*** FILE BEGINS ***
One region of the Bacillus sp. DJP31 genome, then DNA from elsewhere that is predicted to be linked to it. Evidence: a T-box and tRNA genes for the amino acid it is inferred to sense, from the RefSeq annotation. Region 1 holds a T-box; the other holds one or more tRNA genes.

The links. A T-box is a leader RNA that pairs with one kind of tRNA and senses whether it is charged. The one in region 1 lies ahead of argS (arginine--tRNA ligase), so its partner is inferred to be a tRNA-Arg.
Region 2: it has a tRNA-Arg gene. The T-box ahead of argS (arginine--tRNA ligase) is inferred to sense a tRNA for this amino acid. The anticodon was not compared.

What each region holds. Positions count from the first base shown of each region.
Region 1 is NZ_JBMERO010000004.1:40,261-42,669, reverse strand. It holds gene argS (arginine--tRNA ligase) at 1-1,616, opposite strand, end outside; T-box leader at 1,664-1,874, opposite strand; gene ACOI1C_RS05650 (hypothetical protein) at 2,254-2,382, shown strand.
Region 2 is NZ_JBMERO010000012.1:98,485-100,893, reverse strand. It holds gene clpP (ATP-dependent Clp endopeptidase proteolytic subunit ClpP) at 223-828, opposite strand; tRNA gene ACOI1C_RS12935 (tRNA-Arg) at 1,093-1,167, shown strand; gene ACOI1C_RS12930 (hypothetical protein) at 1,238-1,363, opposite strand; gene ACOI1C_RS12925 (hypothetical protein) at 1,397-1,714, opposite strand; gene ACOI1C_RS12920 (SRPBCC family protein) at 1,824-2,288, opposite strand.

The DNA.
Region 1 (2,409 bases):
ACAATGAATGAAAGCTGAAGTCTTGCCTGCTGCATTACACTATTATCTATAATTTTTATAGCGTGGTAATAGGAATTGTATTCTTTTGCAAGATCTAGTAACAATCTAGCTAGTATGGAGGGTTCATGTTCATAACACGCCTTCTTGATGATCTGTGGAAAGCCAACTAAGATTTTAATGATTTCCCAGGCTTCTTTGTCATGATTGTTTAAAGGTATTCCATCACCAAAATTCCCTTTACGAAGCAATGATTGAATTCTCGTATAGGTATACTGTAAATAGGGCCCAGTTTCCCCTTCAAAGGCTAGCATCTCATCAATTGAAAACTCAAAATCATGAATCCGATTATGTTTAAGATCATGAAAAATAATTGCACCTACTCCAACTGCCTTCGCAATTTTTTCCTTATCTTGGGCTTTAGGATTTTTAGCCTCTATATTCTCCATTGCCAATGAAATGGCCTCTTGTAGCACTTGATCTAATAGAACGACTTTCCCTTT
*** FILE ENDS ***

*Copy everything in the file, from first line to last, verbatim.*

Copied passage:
One region of the Bacillus sp. DJP31 genome, then DNA from elsewhere that is predicted to be linked to it. Evidence: a T-box and tRNA genes for the amino acid it is inferred to sense, from the RefSeq annotation. Region 1 holds a T-box; the other holds one or more tRNA genes.

The links. A T-box is a leader RNA that pairs with one kind of tRNA and senses whether it is charged. The one in region 1 lies ahead of argS (arginine--tRNA ligase), so its partner is inferred to be a tRNA-Arg.
Region 2: it has a tRNA-Arg gene. The T-box ahead of argS (arginine--tRNA ligase) is inferred to sense a tRNA for this amino acid. The anticodon was not compared.

What each region holds. Positions count from the first base shown of each region.
Region 1 is NZ_JBMERO010000004.1:40,261-42,669, reverse strand. It holds gene argS (arginine--tRNA ligase) at 1-1,616, opposite strand, end outside; T-box leader at 1,664-1,874, opposite strand; gene ACOI1C_RS05650 (hypothetical protein) at 2,254-2,382, shown strand.
Region 2 is NZ_JBMERO010000012.1:98,485-100,893, reverse strand. It holds gene clpP (ATP-dependent Clp endopeptidase proteolytic subunit ClpP) at 223-828, opposite strand; tRNA gene ACOI1C_RS12935 (tRNA-Arg) at 1,093-1,167, shown strand; gene ACOI1C_RS12930 (hypothetical protein) at 1,238-1,363, opposite strand; gene ACOI1C_RS12925 (hypothetical protein) at 1,397-1,714, opposite strand; gene ACOI1C_RS12920 (SRPBCC family protein) at 1,824-2,288, opposite strand.

The DNA.
Region 1 (2,409 bases):
ACAATGAATGAAAGCTGAAGTCTTGCCTGCTGCATTACACTATTATCTATAATTTTTATAGCGTGGTAATAGGAATTGTATTCTTTTGCAAGATCTAGTAACAATCTAGCTAGTATGGAGGGTTCATGTTCATAACACGCCTTCTTGATGATCTGTGGAAAGCCAACTAAGATTTTAATGATTTCCCAGGCTTCTTTGTCATGATTGTTTAAAGGTATTCCATCACCAAAATTCCCTTTACGAAGCAATGATTGAATTCTCGTATAGGTATACTGTAAATAGGGCCCAGTTTCCCCTTCAAAGGCTAGCATCTCATCAATTGAAAACTCAAAATCATGAATCCGATTATGTTTAAGATCATGAAAAATAATTGCACCTACTCCAACTGCCTTCGCAATTTTTTCCTTATCTTGGGCTTTAGGATTTTTAGCCTCTATATTCTCCATTGCCAATGAAATGGCCTCTTGTAGCACTTGATCTAATAGAACGACTTTCCCTTT